Porcelain Veneer originally manufactured porcelain enamel panels for the service-station industry. The company later added facings to its product line by manufacturing sun and shade screens. With the addition and success of the roll-up door, the company formed a new business, Porvene Roll-A-Door.
Which Came First?
Timing could not have been better for Porvene, as self-storage—which would fuel the popularity of the roll-up door—was about to take off. But some speculate the revolutionary door was actually responsible for the industry’s success. If not for the roll-up door, what alternatives would have been available to developers? Metal swing doors are not only costly, they aren’t very marketable. And while sectional garage doors are economical, they’re still more expensive than roll-ups. Their use becomes even more impractical when you consider the high installation labor.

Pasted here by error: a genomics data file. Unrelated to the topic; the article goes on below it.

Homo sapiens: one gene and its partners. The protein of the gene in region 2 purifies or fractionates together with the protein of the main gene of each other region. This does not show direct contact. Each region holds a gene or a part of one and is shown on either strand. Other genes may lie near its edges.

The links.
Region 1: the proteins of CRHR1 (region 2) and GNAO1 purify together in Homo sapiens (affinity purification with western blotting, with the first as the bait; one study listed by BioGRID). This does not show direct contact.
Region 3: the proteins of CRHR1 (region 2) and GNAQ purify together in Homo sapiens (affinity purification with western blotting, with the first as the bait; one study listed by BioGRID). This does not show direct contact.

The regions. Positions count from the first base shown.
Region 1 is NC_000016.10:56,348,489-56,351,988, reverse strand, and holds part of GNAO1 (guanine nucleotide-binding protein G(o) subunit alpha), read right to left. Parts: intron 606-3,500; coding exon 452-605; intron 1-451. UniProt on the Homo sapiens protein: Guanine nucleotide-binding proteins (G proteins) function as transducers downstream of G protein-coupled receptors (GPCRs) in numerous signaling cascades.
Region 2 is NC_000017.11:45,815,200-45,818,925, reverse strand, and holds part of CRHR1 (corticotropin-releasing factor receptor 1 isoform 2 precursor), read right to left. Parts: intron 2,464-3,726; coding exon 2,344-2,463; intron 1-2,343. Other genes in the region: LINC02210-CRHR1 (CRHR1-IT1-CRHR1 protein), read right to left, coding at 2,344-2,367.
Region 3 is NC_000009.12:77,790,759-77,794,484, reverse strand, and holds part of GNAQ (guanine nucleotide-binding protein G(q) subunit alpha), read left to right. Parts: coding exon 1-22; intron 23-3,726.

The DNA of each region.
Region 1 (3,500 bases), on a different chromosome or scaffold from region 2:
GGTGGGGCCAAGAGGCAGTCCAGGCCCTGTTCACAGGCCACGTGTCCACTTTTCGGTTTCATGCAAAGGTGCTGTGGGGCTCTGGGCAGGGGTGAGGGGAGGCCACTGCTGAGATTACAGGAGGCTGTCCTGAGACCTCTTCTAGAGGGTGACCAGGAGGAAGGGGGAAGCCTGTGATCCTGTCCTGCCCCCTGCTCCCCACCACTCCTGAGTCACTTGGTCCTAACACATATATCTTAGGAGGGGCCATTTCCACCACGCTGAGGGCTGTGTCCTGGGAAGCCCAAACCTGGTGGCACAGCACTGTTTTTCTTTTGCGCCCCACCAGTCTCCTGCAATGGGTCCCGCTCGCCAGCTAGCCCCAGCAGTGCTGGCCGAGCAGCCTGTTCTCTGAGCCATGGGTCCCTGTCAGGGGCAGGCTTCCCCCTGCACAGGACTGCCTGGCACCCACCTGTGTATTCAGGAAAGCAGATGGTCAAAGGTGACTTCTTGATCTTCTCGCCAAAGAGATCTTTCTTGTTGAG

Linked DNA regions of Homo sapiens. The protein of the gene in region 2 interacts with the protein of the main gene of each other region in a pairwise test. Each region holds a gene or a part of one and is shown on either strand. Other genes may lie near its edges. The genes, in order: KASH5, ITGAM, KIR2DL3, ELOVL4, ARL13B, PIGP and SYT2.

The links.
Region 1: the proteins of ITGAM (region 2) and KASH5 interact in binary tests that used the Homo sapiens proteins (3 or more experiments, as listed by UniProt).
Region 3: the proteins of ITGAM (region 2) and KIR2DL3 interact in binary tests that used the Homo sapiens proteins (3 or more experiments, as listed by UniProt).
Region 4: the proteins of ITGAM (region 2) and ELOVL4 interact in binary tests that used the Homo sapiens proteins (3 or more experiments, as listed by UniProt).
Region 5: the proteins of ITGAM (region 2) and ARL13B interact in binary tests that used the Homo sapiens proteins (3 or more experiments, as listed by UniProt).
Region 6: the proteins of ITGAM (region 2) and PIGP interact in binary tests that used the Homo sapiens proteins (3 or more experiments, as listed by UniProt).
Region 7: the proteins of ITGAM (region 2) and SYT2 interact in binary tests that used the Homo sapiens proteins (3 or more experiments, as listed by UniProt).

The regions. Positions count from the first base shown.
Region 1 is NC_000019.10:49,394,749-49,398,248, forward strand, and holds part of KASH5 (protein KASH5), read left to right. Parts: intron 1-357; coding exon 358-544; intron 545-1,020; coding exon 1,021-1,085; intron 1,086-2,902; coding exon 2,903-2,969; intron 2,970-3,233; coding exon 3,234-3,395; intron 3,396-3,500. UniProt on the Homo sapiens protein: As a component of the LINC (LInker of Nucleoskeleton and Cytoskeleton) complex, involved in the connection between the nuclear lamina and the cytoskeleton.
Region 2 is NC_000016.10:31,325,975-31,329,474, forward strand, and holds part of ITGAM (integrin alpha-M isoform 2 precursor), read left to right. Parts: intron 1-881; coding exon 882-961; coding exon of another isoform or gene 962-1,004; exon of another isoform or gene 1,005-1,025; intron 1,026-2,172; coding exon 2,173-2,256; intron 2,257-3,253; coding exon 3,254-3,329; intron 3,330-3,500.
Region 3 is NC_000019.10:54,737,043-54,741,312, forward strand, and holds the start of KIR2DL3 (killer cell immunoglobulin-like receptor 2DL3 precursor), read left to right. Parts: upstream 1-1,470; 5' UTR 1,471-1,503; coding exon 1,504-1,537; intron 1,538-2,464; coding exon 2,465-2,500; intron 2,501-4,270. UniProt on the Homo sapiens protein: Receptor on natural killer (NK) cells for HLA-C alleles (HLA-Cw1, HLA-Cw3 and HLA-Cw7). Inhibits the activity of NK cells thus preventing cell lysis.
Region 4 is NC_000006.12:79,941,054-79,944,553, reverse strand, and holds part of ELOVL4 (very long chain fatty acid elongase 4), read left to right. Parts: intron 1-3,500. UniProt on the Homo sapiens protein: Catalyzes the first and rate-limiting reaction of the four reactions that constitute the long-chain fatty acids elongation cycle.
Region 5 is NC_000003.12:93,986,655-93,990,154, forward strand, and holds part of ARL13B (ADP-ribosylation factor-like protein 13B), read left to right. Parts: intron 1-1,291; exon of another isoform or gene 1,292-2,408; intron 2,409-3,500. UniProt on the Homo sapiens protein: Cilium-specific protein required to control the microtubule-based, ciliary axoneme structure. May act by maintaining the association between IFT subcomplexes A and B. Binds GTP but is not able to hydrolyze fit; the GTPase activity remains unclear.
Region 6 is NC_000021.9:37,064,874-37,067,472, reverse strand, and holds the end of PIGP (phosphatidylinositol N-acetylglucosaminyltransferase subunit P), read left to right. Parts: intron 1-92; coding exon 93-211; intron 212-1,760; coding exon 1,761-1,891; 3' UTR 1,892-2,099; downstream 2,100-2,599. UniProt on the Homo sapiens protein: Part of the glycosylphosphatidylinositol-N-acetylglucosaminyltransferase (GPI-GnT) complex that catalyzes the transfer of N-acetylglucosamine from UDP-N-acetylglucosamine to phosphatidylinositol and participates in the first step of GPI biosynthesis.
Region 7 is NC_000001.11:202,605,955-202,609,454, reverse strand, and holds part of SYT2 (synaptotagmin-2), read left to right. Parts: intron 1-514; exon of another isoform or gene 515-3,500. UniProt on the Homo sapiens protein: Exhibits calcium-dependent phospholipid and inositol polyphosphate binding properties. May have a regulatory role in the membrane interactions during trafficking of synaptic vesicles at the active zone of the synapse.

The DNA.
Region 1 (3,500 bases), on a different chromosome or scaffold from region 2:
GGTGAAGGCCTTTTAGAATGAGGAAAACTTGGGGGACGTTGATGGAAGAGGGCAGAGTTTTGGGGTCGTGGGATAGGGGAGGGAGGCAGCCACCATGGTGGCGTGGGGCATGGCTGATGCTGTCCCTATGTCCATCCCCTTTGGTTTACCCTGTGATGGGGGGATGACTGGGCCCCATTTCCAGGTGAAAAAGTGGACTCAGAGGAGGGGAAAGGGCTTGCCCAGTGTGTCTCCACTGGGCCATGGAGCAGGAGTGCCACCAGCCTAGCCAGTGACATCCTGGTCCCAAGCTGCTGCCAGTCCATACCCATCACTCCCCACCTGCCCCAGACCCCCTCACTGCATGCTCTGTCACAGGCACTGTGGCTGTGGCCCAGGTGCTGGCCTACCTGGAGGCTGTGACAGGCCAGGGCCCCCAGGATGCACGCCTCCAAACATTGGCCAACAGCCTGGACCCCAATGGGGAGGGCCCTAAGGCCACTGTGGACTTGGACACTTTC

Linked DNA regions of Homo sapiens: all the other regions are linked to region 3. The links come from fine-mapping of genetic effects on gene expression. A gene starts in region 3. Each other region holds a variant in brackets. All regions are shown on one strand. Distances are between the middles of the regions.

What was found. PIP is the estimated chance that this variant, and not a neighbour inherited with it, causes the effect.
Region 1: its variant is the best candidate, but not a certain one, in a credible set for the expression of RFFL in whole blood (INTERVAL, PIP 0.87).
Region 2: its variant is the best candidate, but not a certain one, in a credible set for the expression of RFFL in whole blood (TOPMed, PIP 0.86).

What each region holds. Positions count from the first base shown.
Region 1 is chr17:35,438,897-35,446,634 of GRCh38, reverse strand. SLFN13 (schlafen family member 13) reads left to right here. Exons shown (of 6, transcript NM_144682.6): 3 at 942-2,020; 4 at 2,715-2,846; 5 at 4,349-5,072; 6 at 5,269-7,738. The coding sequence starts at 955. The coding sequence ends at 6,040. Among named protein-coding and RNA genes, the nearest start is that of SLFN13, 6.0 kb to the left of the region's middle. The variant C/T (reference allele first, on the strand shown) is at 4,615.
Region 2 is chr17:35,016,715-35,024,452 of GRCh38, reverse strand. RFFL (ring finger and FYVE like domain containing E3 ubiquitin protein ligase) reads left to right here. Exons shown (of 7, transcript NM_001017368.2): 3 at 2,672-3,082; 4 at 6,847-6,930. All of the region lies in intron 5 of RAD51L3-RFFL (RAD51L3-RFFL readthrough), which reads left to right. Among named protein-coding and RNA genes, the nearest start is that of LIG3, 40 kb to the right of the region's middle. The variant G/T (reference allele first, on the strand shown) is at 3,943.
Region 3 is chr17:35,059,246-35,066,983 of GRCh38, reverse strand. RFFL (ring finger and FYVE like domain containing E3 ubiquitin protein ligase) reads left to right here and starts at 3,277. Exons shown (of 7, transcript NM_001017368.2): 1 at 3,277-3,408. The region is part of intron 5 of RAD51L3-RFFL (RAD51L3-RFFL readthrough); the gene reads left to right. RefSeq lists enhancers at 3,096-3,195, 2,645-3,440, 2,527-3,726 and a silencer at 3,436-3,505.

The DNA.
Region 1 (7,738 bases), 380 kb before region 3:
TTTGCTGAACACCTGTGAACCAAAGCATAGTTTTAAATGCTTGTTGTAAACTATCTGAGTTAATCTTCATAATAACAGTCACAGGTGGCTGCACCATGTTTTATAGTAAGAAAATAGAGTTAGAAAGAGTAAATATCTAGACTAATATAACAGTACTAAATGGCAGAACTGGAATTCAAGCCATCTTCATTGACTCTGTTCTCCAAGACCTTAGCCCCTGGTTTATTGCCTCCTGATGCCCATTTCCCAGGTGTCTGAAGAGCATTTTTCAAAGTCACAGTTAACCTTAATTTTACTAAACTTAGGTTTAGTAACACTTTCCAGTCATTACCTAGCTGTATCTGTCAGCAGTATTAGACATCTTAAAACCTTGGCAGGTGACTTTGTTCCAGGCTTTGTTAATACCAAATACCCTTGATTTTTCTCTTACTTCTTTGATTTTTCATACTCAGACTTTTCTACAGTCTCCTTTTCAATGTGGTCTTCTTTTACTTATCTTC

The roll-up door seems to have added financial feasibility to the storage industry. At the very least, the two have been mutually beneficial. The first-generation roll-up doors manufactured in North America provided the self-storage market a cost-effective product. It offered easy operation afforded by its dead-axle design; Nylofelt curtain-wear stripping provided durability; and the strong corrugated sheet provided the necessary security.